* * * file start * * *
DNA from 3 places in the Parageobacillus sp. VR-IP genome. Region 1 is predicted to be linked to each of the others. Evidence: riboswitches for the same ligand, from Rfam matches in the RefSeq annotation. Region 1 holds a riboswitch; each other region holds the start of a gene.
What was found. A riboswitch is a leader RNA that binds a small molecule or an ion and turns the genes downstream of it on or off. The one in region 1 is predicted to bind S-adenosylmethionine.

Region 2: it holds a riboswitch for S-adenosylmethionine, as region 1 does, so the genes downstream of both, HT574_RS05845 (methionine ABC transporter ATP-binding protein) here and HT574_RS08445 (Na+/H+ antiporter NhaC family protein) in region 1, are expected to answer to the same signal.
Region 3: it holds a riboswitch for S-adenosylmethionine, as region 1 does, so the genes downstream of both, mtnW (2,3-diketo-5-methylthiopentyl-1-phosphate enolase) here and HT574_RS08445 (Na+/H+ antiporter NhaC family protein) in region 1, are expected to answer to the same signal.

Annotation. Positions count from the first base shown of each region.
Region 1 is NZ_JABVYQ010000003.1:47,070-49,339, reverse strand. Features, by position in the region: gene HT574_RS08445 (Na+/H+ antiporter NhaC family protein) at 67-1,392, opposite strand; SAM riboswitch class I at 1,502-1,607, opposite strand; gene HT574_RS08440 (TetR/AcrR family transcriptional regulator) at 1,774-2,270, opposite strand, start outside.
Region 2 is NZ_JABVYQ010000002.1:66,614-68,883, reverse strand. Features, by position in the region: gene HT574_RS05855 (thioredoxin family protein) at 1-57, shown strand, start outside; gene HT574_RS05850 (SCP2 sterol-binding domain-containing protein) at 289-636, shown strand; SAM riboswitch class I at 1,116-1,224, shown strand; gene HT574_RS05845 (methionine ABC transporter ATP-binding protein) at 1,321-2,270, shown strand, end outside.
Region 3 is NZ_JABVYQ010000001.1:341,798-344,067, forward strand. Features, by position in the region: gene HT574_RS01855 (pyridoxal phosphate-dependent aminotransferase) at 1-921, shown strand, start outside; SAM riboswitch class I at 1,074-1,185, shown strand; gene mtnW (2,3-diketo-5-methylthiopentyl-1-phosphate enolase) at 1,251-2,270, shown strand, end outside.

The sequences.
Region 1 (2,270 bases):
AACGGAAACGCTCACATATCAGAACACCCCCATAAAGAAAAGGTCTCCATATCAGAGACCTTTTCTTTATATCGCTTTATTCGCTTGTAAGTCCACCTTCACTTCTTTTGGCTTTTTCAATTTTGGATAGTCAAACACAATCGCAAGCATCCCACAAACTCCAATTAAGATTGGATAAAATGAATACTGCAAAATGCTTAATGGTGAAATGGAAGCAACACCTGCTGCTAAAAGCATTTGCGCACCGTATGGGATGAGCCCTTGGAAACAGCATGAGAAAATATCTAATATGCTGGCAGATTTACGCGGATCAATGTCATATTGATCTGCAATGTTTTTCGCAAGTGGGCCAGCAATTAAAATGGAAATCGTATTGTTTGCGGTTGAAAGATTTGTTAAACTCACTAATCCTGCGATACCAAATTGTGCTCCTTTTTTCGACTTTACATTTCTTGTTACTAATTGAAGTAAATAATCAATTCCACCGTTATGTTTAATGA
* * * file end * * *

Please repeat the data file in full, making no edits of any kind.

DNA from 3 places in the Parageobacillus sp. VR-IP genome. Region 1 is predicted to be linked to each of the others. Evidence: riboswitches for the same ligand, from Rfam matches in the RefSeq annotation. Region 1 holds a riboswitch; each other region holds the start of a gene.
What was found. A riboswitch is a leader RNA that binds a small molecule or an ion and turns the genes downstream of it on or off. The one in region 1 is predicted to bind S-adenosylmethionine.

Region 2: it holds a riboswitch for S-adenosylmethionine, as region 1 does, so the genes downstream of both, HT574_RS05845 (methionine ABC transporter ATP-binding protein) here and HT574_RS08445 (Na+/H+ antiporter NhaC family protein) in region 1, are expected to answer to the same signal.
Region 3: it holds a riboswitch for S-adenosylmethionine, as region 1 does, so the genes downstream of both, mtnW (2,3-diketo-5-methylthiopentyl-1-phosphate enolase) here and HT574_RS08445 (Na+/H+ antiporter NhaC family protein) in region 1, are expected to answer to the same signal.

Annotation. Positions count from the first base shown of each region.
Region 1 is NZ_JABVYQ010000003.1:47,070-49,339, reverse strand. Features, by position in the region: gene HT574_RS08445 (Na+/H+ antiporter NhaC family protein) at 67-1,392, opposite strand; SAM riboswitch class I at 1,502-1,607, opposite strand; gene HT574_RS08440 (TetR/AcrR family transcriptional regulator) at 1,774-2,270, opposite strand, start outside.
Region 2 is NZ_JABVYQ010000002.1:66,614-68,883, reverse strand. Features, by position in the region: gene HT574_RS05855 (thioredoxin family protein) at 1-57, shown strand, start outside; gene HT574_RS05850 (SCP2 sterol-binding domain-containing protein) at 289-636, shown strand; SAM riboswitch class I at 1,116-1,224, shown strand; gene HT574_RS05845 (methionine ABC transporter ATP-binding protein) at 1,321-2,270, shown strand, end outside.
Region 3 is NZ_JABVYQ010000001.1:341,798-344,067, forward strand. Features, by position in the region: gene HT574_RS01855 (pyridoxal phosphate-dependent aminotransferase) at 1-921, shown strand, start outside; SAM riboswitch class I at 1,074-1,185, shown strand; gene mtnW (2,3-diketo-5-methylthiopentyl-1-phosphate enolase) at 1,251-2,270, shown strand, end outside.

The sequences.
Region 1 (2,270 bases):
AACGGAAACGCTCACATATCAGAACACCCCCATAAAGAAAAGGTCTCCATATCAGAGACCTTTTCTTTATATCGCTTTATTCGCTTGTAAGTCCACCTTCACTTCTTTTGGCTTTTTCAATTTTGGATAGTCAAACACAATCGCAAGCATCCCACAAACTCCAATTAAGATTGGATAAAATGAATACTGCAAAATGCTTAATGGTGAAATGGAAGCAACACCTGCTGCTAAAAGCATTTGCGCACCGTATGGGATGAGCCCTTGGAAACAGCATGAGAAAATATCTAATATGCTGGCAGATTTACGCGGATCAATGTCATATTGATCTGCAATGTTTTTCGCAAGTGGGCCAGCAATTAAAATGGAAATCGTATTGTTTGCGGTTGAAAGATTTGTTAAACTCACTAATCCTGCGATACCAAATTGTGCTCCTTTTTTCGACTTTACATTTCTTGTTACTAATTGAAGTAAATAATCAATTCCACCGTTATGTTTAATGA